The study found that 51 per cent of respondents mostly or completely trusted patient influencers, whereas only 14 per cent trusted lifestyle influencers
By: Kimberly Rodrigues
A recently released study has discovered that many patient influencers give prescription drug advice to their followers without disclosing their relationships with pharmaceutical companies.
This practice raises concerns about their influence on patients and doctors’ prescribing habits.
The study’s author, Erin Willis, suggests the need to understand the impact of patient influencers’ content.
Recently, a TikTok handle has been promoting Wegovy, a prescription drug used for weight loss, and demonstrating how to inject it in a video. She is a patient influencer with no medical training, sharing her personal experience with her followers, The Guardian reported.
A 2020 survey conducted by Wego, a significant patient influencer agency, revealed that patient influencers are considered trustworthy by their audiences, as they often share personal and vulnerable stories about their health conditions.
The survey found that 51 per cent of respondents mostly or completely trusted patient influencers, whereas only 14 per cent trusted lifestyle influencers.
These influencers can earn a few hundred to a few thousand dollars for each social media post promoting a health product or service, depending on their online following and the health condition they focus on, according to Amrita Bhowmick, chief community officer at Health Union. Health Union acquired Wego in 2021.
Health Union recruits and approves influencers based on their existing online presence or participation in Health Union’s message boards for specific medical conditions.
The company claims to work with its influencers to ensure they follow best practices and rules, but there is currently no way to verify if influencers are on a drug company’s payroll and subject to regulation.
According to Willis, there is no published data on the size of the patient influencer industry, but it appears to be rapidly expanding.
Medical advertising agencies typically do not discuss their use of patient influencers, but Willis says that this is a strategy that pharmaceutical companies have found to be effective.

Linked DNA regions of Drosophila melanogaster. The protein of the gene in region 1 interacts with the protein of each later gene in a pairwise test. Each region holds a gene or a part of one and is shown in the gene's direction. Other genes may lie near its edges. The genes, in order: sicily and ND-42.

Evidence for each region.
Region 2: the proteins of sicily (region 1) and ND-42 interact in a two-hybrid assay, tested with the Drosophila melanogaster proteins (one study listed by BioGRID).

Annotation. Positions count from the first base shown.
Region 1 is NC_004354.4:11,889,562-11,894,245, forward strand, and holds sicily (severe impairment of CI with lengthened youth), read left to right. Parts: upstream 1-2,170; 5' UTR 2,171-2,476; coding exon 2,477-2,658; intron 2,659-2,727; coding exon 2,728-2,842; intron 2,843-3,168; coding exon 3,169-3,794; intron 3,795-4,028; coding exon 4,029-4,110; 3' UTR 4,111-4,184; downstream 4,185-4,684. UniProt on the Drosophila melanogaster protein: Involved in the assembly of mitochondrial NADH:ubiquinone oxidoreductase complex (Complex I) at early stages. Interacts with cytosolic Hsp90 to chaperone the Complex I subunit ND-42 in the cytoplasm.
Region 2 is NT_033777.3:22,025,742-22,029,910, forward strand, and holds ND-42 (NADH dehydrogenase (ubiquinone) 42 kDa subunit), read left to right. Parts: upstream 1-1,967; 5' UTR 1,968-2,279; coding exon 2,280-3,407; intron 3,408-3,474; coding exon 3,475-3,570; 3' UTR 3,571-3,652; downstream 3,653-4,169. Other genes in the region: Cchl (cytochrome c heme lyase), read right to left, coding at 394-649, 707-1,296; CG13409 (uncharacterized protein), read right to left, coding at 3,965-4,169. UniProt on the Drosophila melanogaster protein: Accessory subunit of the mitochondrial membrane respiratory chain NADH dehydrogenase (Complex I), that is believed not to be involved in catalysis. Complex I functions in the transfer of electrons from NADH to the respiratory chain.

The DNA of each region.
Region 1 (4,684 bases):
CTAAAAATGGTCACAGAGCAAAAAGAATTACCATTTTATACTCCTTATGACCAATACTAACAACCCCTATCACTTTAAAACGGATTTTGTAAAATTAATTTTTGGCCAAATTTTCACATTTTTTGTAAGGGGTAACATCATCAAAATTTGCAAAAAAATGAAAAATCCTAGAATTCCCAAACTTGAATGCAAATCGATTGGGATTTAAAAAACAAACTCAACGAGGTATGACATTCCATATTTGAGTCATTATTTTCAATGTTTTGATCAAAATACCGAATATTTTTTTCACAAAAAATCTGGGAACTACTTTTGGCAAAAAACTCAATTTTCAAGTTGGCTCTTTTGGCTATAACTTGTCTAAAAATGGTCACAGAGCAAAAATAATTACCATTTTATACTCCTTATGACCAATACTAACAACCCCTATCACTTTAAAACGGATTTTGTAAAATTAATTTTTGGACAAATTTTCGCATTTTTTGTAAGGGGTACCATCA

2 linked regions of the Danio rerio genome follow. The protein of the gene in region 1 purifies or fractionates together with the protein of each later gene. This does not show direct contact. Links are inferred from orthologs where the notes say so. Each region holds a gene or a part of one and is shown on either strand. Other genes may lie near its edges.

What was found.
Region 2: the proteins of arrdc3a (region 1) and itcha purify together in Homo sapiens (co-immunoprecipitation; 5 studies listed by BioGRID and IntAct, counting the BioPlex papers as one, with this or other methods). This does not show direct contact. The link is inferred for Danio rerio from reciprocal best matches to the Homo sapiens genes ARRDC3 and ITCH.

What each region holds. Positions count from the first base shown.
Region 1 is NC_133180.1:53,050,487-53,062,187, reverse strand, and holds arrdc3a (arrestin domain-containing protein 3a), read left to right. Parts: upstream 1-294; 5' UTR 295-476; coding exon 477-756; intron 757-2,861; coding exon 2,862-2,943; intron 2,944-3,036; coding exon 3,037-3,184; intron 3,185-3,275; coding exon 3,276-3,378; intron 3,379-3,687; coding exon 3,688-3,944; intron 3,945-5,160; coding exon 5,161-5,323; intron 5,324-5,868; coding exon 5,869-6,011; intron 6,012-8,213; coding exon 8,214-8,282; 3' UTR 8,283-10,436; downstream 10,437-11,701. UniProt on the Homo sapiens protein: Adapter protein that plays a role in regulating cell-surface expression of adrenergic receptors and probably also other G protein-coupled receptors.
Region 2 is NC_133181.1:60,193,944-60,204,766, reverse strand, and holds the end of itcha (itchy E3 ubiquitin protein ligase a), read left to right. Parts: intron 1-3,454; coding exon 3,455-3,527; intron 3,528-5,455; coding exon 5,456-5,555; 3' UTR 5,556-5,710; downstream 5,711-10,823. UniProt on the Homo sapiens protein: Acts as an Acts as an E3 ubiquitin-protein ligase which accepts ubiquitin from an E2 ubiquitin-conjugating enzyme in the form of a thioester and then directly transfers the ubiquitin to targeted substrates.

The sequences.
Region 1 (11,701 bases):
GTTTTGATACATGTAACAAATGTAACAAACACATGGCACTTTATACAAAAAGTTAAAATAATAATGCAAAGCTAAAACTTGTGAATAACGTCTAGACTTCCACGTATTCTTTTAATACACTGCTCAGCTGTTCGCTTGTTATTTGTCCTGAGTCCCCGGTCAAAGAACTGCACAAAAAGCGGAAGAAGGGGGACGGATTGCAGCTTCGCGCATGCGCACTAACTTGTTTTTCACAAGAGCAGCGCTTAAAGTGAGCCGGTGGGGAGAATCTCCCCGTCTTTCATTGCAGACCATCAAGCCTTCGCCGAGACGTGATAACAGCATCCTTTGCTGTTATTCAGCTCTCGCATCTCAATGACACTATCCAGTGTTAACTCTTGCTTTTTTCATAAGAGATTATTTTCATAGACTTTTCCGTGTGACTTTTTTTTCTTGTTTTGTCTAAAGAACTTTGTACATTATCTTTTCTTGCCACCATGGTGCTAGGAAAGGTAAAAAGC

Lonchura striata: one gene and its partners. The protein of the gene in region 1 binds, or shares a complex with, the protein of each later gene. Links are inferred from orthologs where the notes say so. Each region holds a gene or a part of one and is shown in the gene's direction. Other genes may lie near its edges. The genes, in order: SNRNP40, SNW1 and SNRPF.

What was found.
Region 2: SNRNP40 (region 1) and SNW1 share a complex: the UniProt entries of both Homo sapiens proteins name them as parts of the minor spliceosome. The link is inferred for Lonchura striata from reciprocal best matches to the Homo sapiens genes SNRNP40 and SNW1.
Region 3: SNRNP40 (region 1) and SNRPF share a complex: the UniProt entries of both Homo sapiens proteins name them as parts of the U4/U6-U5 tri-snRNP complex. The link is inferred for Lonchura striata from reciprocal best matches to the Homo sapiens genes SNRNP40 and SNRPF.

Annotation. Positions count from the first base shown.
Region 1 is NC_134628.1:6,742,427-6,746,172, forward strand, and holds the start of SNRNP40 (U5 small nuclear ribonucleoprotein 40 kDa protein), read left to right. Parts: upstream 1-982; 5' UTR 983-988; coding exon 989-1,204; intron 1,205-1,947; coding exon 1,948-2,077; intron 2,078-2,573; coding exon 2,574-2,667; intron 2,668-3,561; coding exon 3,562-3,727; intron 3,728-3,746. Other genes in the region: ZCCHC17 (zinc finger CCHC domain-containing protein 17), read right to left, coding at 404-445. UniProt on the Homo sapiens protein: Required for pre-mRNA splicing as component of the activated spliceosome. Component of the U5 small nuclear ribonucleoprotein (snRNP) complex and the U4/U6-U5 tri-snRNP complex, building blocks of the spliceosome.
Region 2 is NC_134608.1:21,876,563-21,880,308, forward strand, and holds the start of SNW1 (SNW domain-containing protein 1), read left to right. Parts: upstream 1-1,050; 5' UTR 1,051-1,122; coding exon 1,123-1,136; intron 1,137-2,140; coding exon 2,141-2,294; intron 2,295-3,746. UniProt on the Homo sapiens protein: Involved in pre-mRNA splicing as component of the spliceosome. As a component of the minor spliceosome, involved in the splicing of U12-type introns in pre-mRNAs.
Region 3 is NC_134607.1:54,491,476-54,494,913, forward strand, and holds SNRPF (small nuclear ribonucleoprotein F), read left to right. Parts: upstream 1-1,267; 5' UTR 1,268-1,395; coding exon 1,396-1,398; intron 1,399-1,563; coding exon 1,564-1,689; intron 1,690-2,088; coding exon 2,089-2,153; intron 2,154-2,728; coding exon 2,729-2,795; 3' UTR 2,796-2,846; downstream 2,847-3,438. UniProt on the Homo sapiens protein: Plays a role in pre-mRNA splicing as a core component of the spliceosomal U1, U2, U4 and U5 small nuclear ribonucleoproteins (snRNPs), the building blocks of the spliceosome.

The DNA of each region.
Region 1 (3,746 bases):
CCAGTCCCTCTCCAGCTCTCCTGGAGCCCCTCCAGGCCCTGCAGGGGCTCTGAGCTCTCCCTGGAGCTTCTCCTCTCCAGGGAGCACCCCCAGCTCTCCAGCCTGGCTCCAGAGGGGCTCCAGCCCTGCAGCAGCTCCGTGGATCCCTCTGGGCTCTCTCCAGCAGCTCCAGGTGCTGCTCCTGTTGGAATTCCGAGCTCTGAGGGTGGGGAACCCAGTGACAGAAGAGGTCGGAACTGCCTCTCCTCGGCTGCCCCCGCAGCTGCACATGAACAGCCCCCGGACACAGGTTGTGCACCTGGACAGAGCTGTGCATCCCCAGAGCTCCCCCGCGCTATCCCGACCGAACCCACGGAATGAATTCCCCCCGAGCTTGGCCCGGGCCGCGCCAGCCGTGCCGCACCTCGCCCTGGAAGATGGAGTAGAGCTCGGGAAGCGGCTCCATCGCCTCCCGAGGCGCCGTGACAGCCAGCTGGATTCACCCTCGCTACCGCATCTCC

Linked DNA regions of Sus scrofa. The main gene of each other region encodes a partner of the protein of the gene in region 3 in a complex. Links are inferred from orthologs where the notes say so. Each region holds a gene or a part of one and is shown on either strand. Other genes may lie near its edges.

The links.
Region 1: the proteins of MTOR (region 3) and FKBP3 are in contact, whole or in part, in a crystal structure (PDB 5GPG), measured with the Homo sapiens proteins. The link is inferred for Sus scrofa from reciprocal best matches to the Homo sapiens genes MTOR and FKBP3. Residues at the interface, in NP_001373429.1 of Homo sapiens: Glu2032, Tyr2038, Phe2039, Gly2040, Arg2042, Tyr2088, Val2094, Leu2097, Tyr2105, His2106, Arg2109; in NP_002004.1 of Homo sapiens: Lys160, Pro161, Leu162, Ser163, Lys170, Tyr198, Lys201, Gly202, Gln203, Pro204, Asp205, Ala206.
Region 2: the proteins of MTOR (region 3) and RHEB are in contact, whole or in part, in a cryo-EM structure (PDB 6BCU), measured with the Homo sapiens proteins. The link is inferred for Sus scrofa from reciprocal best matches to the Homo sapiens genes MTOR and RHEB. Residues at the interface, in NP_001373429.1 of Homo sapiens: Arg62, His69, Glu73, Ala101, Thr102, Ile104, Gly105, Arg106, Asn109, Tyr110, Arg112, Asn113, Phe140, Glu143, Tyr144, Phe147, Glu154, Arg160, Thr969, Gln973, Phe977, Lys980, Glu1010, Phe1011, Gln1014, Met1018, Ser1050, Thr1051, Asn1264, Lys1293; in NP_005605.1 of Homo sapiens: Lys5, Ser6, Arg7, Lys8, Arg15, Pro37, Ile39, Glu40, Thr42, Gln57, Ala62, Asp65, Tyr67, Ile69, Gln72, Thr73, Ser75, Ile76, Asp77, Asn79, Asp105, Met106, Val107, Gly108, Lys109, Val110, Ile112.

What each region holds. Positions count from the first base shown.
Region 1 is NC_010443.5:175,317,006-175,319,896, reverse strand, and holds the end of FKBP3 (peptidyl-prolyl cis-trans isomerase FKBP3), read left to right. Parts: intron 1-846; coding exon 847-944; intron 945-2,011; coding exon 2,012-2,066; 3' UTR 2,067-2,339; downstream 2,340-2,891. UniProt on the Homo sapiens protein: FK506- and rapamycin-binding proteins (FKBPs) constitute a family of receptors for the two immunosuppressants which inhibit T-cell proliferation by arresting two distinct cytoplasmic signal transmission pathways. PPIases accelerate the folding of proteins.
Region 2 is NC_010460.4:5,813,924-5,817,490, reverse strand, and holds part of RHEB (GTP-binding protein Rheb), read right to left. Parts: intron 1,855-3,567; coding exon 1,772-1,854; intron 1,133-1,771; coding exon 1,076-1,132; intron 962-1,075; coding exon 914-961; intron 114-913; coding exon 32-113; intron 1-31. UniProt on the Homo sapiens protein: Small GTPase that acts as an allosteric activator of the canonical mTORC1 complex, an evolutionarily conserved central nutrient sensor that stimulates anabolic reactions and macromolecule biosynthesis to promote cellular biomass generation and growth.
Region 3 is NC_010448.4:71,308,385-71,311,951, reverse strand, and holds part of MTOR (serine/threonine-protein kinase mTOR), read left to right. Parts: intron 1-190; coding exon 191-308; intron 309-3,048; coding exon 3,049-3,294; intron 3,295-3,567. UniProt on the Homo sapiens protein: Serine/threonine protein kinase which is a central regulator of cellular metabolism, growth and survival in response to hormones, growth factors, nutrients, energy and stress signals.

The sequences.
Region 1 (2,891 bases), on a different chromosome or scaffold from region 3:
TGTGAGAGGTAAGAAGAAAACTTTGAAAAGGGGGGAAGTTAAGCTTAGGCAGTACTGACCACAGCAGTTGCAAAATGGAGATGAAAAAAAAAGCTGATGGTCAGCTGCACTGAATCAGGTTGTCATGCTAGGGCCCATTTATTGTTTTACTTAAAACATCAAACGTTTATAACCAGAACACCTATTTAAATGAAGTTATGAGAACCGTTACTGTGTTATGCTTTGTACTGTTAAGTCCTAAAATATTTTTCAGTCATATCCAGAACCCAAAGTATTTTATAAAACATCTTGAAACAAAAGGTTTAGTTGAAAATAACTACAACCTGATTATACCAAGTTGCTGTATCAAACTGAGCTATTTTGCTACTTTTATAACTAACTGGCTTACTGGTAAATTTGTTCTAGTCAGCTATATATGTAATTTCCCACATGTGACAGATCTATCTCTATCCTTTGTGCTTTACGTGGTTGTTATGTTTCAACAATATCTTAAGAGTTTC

At a pharmaceutical marketing conference last summer, Willis asked the audience if they used patient influencers, and almost everyone in the room raised their hands.
Patient influencers are effective because they can push messaging beyond what is allowed on traditional media such as TV, which is closely scrutinised by regulators.
According to Willis, patient influencing is an “interactive form of advertising” that is difficult to regulate.
Willis’s study found that all 26 patient influencers she spoke to saw themselves as experts and aimed to raise awareness through their own experiences. However, some discussed medications they hadn’t taken, and many gave advice over private messages.
Willis is concerned about less visible content, such as short-form and disappearing videos, and the lack of disclosure about relationships with pharmaceutical companies.
With a vast number of patient influencers – Health Union alone boasts a network of “over 100,000 patient leaders” – it is unclear how many are providing unvetted medical advice or making money without proper disclosure.
Willis believes the lack of research on the patient influencer industry is a major problem, and it’s difficult to conduct research because people are hesitant to talk about it.
Advertising professionals are bound by NDAs, and the influencers themselves are often unwilling to discuss their relationships with companies.
Willis questions why there isn’t more transparency if there’s nothing wrong with the practice.